Colgate University

First-Year Course Offerings — Fall 2022

CORE S197   Ethics, Algorithms, & AI
Credits1
RestrictionsNo 2024 2023
Pre-Requisites
Co-Requisites
DistributionNone
Core AreaScientific Perspectives

Machine-learning algorithms and autonomous systems introduce a wide range of morally significant questions: about rights, fairness, consent, accountability, trust, transparency, exploitation, and sustainability, among others. For example, are there moral costs to the design and training processes of such algorithms? ls it acceptable for an algorithm to classify people differently on the basis of things they have no control over, even if it's very accurate? How do we tell a machine we want its outcomes to be fair? What should we do when there is entrenched disagreement about moral values? More broadly, is it a problem if a machine-learning system develops a standard that is too complex to be recognizable as a human moral concept, or even understood by humans at all? If a machine reaches a certain level of sophistication, can it acquire moral status, e.g. responsibility for its decisions?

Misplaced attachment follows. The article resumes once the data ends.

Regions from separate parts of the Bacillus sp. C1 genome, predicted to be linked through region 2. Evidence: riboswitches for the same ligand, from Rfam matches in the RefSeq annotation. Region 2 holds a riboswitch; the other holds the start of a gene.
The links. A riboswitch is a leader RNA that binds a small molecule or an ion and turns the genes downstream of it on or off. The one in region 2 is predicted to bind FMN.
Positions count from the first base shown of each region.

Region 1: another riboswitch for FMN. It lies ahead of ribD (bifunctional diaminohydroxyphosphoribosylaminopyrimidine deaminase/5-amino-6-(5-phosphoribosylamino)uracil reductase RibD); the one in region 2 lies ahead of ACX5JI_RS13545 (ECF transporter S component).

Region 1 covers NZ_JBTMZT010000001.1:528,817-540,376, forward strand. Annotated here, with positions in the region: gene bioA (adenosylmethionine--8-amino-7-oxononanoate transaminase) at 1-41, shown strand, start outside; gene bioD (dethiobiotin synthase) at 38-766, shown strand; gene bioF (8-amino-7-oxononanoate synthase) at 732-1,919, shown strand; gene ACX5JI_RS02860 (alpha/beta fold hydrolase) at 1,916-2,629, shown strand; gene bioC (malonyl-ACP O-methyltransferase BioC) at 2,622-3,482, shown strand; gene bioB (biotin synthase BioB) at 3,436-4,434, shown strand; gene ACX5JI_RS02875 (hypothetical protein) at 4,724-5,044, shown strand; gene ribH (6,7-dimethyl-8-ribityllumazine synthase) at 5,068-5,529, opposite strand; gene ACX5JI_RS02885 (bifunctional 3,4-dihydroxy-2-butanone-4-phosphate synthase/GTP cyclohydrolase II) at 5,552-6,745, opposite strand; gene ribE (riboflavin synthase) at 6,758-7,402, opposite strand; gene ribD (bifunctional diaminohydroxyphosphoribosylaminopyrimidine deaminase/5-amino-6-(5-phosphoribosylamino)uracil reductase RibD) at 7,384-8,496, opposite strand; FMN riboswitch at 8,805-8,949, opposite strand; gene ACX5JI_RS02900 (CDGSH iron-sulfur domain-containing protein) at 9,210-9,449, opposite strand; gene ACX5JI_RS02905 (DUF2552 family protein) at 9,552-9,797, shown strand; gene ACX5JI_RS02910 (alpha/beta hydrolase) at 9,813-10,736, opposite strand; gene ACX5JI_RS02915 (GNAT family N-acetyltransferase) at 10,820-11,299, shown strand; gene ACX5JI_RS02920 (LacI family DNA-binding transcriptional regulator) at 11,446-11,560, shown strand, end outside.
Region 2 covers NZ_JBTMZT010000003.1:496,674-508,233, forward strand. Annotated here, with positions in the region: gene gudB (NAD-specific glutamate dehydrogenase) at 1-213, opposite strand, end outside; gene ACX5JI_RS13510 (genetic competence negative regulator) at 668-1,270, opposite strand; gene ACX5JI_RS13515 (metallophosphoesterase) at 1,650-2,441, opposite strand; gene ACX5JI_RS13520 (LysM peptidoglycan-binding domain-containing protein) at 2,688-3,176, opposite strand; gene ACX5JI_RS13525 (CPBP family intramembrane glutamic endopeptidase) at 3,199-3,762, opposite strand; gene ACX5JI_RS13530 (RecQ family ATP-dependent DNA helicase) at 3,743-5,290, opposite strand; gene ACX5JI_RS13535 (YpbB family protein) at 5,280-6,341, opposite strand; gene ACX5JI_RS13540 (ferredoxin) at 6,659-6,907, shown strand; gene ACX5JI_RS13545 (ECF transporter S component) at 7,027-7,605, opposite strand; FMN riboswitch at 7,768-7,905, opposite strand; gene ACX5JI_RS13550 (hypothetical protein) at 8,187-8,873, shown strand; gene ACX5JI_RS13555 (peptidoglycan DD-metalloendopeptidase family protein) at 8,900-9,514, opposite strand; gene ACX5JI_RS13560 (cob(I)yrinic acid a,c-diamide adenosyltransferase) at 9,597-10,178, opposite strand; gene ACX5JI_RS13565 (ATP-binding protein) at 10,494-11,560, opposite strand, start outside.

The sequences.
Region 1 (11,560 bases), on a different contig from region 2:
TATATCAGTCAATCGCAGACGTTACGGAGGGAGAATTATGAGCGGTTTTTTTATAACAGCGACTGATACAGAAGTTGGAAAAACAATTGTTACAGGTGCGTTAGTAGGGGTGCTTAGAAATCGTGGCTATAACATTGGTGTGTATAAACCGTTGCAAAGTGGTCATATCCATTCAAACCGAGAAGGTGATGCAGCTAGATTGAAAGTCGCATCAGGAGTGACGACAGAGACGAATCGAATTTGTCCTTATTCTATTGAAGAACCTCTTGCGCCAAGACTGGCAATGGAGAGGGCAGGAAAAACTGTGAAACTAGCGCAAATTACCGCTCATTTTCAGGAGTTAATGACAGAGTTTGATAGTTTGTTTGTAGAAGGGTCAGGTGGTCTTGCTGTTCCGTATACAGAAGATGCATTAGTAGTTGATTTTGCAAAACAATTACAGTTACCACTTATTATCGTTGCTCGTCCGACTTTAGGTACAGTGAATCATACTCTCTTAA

Students consider questions like these systematically and philosophically, with knowledge of the predictive reasoning underlying such systems. Special attention is paid to the difficulty of narrowing the gap between mathematical precision and human intuition. Readings come from a range of fields: computer science, contemporary philosophy, statistics, cognitive science, and law.